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A Time to Betray: A Gripping True Spy Story of Betrayal, Fear, and Courage Paperback – February 12, 2013
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About the Author
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He spent an idyllic childhood in Tehran, the capital of Iran, surrounded by a close-knit upper middle-class family and two spirited boyhood friends. The Iran of his youth allowed Reza to think and act freely, and even indulge a penchant for rebellious pranks in the face of the local mullahs.
His political and personal freedoms flourished while he continued his education in America during the '70s. He returned to Iran shortly after the Revolution eager to help rebuild his country, honestly believing that freedom and democracy would prevail and lead his country into a glorious future. Even though most Iranians had enjoyed varying degrees of success under the Shah, the ayatollah Khomeini's message resonated with a population weary of oppression and desperate for the political choice denied them under the Shah. To this end, Reza joined the Revolutionary Guards, an elite force that served Khomeini.
Instead of finding a new beginning for his country, he discovered a tyrannical ayatollah bent on plunging Iran into a dark age of religious fundamentalism and causing his fellow countrymen to turn on each other. Shaken to his very core after witnessing the atrocities at Evin Prison, atrocities that hit very close to home, a shattered and disillusioned Reza embarked on a mission that would change his life forever. He returned to America and emerged as "Wally," a spy for the CIA.
Counterintelligence, coded communications, escape tactics and evasion, dominated his new life. He risked exposure daily and after several close calls, he managed to leave Iran. His CIA activities continued in Europe for a few more years before he and his family finally moved to America.
After the 9/11 attack, Reza Kahlili activated a handful of sources within Iran and once again contacted the CIA. He continues as an active voice for a free Iran and works toward ending the thugocracy of the mullah's regime. He has written several articles for various media expressing his opinions and hope for a free Iran.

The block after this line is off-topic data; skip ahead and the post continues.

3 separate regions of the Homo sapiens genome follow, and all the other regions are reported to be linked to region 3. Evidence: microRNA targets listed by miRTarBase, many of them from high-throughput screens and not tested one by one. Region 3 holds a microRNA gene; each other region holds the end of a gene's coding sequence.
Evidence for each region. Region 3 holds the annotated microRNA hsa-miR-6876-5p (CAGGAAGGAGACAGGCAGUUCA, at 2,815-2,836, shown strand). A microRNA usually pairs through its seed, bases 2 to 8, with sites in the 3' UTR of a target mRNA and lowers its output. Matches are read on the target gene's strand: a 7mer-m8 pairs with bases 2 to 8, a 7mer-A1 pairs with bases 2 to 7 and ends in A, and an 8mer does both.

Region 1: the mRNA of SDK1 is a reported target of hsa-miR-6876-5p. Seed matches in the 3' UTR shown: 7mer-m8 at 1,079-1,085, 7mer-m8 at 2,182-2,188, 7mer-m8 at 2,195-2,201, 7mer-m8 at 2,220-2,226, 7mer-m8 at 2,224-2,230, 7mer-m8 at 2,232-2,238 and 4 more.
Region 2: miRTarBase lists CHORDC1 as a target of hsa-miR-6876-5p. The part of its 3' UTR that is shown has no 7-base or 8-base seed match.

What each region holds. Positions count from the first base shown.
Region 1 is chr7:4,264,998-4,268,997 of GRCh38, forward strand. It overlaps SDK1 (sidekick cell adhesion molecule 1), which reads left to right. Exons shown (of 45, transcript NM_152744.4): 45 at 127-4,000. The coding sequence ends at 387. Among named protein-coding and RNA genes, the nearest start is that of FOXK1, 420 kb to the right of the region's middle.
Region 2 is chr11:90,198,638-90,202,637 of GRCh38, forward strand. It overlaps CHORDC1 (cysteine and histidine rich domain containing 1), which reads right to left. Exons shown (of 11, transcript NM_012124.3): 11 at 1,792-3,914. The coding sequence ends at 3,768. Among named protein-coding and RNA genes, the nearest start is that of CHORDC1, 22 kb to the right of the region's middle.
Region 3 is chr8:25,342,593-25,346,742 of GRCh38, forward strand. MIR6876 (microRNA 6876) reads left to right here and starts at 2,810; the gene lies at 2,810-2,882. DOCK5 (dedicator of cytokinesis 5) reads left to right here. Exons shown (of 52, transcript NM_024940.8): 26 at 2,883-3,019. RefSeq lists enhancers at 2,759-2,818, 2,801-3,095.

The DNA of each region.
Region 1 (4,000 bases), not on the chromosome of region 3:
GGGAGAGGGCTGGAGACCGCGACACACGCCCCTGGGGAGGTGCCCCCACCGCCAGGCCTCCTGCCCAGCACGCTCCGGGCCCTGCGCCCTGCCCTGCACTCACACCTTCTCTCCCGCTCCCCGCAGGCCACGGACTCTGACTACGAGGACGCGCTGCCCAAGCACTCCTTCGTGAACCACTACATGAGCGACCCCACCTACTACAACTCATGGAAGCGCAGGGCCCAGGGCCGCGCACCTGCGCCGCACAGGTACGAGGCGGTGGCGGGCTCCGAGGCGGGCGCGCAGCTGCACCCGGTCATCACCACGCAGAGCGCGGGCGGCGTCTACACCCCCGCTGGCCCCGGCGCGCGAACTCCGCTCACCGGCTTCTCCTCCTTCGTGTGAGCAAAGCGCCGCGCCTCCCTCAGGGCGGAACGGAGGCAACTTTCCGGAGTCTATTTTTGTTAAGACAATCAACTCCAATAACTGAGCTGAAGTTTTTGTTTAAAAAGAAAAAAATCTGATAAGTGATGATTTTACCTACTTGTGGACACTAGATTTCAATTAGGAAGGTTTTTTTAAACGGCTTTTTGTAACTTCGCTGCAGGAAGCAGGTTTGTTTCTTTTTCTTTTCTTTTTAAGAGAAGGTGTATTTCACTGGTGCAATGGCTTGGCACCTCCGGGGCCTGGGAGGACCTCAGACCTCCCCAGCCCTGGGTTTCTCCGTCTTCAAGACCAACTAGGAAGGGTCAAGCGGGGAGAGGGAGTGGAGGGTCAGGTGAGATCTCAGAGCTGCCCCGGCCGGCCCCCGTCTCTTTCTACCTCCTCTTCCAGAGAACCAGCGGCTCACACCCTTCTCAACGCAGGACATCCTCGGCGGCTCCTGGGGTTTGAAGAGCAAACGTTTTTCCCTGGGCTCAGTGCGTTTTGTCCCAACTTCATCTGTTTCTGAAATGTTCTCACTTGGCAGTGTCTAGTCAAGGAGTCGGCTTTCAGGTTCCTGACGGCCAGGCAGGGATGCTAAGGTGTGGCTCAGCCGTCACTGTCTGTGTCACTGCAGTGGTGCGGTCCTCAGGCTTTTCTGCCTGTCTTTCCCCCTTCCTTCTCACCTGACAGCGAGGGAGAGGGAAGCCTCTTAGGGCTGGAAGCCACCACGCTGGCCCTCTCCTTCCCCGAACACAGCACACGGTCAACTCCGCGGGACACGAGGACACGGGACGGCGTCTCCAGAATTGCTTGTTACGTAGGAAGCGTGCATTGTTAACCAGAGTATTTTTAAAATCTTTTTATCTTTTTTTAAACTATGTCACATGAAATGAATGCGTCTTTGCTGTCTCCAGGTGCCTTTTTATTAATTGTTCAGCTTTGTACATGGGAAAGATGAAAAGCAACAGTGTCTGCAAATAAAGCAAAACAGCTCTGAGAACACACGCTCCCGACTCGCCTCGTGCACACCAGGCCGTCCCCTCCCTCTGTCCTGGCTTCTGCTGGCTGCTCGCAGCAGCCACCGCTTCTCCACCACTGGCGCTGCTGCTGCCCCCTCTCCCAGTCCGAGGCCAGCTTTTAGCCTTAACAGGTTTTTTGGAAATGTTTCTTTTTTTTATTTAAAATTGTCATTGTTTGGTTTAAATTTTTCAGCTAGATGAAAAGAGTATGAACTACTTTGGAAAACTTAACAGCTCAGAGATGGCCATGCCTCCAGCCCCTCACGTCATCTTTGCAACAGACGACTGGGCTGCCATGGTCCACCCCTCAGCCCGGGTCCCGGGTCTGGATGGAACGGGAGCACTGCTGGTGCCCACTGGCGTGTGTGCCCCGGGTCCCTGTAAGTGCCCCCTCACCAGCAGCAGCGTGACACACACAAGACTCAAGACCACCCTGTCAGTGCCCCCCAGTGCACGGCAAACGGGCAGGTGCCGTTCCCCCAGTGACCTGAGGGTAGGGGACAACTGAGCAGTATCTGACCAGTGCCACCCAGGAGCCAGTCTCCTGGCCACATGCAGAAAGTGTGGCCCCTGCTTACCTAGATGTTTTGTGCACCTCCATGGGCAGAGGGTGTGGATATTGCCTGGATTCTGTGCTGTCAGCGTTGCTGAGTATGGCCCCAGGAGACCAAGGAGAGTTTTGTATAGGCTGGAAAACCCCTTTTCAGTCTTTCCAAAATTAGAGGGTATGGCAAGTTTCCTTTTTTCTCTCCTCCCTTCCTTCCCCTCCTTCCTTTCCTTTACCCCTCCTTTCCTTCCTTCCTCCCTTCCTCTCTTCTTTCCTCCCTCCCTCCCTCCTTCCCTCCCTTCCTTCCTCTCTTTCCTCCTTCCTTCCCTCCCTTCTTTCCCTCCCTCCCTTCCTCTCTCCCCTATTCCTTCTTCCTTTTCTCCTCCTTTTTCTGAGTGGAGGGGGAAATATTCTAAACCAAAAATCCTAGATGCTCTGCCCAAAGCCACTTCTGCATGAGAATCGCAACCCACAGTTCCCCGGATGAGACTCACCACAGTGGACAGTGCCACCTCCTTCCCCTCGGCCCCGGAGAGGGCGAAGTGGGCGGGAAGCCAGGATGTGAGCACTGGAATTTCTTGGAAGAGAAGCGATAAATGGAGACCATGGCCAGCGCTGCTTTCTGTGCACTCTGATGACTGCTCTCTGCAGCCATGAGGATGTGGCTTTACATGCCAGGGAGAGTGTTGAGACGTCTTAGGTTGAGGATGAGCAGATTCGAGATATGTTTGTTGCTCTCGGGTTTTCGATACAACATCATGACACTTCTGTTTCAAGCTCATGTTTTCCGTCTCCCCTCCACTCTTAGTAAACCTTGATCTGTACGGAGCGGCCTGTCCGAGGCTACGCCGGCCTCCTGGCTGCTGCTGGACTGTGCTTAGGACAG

He now lives in California.
"A Time to Betray" was the winner of the 2010 National Best Book Award, and the 2011 International Best Book Award. The book is set to become a movie.
"A Time to Betray" is now part of JCITA's (Joint Counterintelligence Training Academy of DOD) Iranian Program's readings.
Top Customer Reviews
I'm a hard-hearted guy. I don't cry at sappy movies. But Khalili's rendering of his two best friends and their youthful idealism, and the separate paths they chose in the Iranian Revolution, repeatedly got me choked up. The story is tragic and horrifying, the espionage is nail-biting, and as the risks get more intense, I kept saying, "I can't believe this guy is doing this!"
I stayed up all night reading this, surprised the author waited over two decades to tell his story-- why not cash in on his heroism back in 1988?-- until I realized he's driven by one mission, which can be summed up as: "The governing mullahs in Iran cannot be negotiated with, because they've been explicitly planning Armageddon all along." If we can't trust this insider, who can we trust?
I'm not an effusive guy, just groggy from lack of sleep after I stayed up all night with this book. I dare you to read page one. Get hooked by this story and remind yourself what courage is really all about. Our nation should work for a free Iran, if only because the culture produces sterling characters like this author and his childhood friends.